De novo mutations identified by exome sequencing implicate rare missense variants in SLC6A1 in schizophrenia

Elliott Rees, Jun Han, Joanne Morgan, Noa Carrera, Valentina Escott-Price, Andrew J. Pocklington, Madeleine Duffield, Lynsey S. Hall, Sophie E. Legge, Antonio F. Pardinas, Alexander L. Richards, Julian Roth, Tatyana Lezheiko, Nikolay Kondratyev, Vasilii Kaleda, Vera Golimbet, Mara Parellada, Javier Gonzalez-Penas, Celso Arango, Behrooz Z. AlizadehTherese van Amelsvoort, Richard Bruggeman, Wiepke Cahn, Lieuwe de Haan, Jurjen J. Luykx, Bart P. F. Rutten, Jim van Os, Ruud van Winkel, Micha Gawlik, George Kirov, James T. R. Walters, Peter Holmans, Michael C. O'Donovan*, Michael J. Owen*, GRP Investigators

*Corresponding author for this work

Research output: Contribution to journalArticleAcademicpeer-review

47 Citations (Web of Science)

Abstract

Schizophrenia is a highly polygenic disorder with important contributions from both common and rare risk alleles. We analyzed exome sequencing data for de novo variants (DNVs) in a new sample of 613 schizophrenia trios and combined this with published data to give a total of 3,444 trios. In this new data, loss-of-function (LoF) DNVs were significantly enriched among 3,471 LoF-intolerant genes, which supports previous findings. In the full dataset, genes associated with neurodevelopmental disorders (n = 159) were significantly enriched for LoF DNVs. Within these neurodevelopmental disorder genes, SLC6A1, which encodes a gamma-aminobutyric acid transporter, was associated with missense-damaging DNVs. In 1,122 trios for which genome-wide common variant data were available, schizophrenia and bipolar disorder polygenic risk were significantly overtransmitted to probands. Probands carrying LoF or deletion DNVs in LoF-intolerant or neurodevelopmental disorder genes had significantly less overtransmission of schizophrenia polygenic risk than did non-carriers, which provides a second robust line of evidence that these DNVs increase liability to schizophrenia.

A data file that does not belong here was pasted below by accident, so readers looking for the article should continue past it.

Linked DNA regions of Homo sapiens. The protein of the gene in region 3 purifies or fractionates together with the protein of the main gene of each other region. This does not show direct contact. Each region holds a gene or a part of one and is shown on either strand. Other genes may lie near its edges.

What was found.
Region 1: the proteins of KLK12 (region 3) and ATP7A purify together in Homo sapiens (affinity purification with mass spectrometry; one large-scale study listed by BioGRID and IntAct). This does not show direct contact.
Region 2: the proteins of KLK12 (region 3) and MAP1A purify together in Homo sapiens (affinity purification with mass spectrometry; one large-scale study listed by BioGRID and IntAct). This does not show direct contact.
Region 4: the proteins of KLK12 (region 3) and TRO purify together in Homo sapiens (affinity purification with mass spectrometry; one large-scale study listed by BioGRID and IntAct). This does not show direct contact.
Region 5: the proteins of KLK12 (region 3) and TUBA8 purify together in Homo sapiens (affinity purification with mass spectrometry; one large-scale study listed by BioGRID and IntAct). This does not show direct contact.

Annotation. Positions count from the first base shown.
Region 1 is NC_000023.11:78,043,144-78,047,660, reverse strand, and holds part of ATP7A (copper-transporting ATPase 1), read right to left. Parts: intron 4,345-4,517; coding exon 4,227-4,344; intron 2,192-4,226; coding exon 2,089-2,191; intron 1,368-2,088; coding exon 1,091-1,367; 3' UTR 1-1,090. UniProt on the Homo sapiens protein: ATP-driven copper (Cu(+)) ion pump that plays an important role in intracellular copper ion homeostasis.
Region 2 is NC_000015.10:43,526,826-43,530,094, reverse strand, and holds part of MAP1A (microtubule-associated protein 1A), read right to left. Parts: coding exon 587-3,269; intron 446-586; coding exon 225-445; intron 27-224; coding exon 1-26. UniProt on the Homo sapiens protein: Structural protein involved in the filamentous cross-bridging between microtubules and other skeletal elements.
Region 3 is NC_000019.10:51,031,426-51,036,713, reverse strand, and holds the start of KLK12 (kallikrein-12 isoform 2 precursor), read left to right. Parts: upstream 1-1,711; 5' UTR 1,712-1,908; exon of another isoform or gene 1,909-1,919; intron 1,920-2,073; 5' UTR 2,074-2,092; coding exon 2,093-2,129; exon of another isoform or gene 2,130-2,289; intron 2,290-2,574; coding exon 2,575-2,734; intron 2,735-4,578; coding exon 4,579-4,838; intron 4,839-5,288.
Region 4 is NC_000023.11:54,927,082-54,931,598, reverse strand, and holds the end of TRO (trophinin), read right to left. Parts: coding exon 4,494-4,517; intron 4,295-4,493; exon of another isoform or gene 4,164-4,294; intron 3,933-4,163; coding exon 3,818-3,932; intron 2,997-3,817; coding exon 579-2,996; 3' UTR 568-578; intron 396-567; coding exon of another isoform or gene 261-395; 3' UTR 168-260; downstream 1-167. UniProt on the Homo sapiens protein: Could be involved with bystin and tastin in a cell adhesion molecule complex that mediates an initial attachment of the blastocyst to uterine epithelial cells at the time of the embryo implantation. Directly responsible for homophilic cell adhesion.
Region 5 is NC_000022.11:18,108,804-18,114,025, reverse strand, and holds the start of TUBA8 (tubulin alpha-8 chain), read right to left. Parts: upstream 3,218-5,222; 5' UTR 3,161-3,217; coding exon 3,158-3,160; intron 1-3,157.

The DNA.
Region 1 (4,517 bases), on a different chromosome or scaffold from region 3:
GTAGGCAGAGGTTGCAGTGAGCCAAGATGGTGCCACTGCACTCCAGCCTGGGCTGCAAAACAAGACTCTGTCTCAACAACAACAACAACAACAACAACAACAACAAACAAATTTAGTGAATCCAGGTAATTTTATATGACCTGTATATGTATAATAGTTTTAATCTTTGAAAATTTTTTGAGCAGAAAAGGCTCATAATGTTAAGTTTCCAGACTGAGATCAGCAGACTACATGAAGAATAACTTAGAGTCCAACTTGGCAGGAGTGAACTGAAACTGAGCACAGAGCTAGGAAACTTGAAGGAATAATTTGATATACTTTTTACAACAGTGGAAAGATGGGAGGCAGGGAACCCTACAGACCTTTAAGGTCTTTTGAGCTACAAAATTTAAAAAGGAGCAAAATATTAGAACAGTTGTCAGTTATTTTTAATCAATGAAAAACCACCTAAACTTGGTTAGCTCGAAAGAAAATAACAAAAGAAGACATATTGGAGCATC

Rees et al. show that de novo mutations in the gene SLC6A1, and more broadly across evolutionary constrained genes and genes implicated in neurodevelopmental disorders, increase the risk for developing schizophrenia.

Original languageEnglish
Pages (from-to)179-+
Number of pages11
JournalNature Neuroscience
Volume23
Issue number2
DOIs
Publication statusPublished - Feb 2020

Keywords

  • RISK
  • FRAMEWORK
  • ARCHITECTURE
  • INDIVIDUALS
  • ASSOCIATION
  • DISORDERS
  • INSIGHTS
  • BURDEN
  • COMMON

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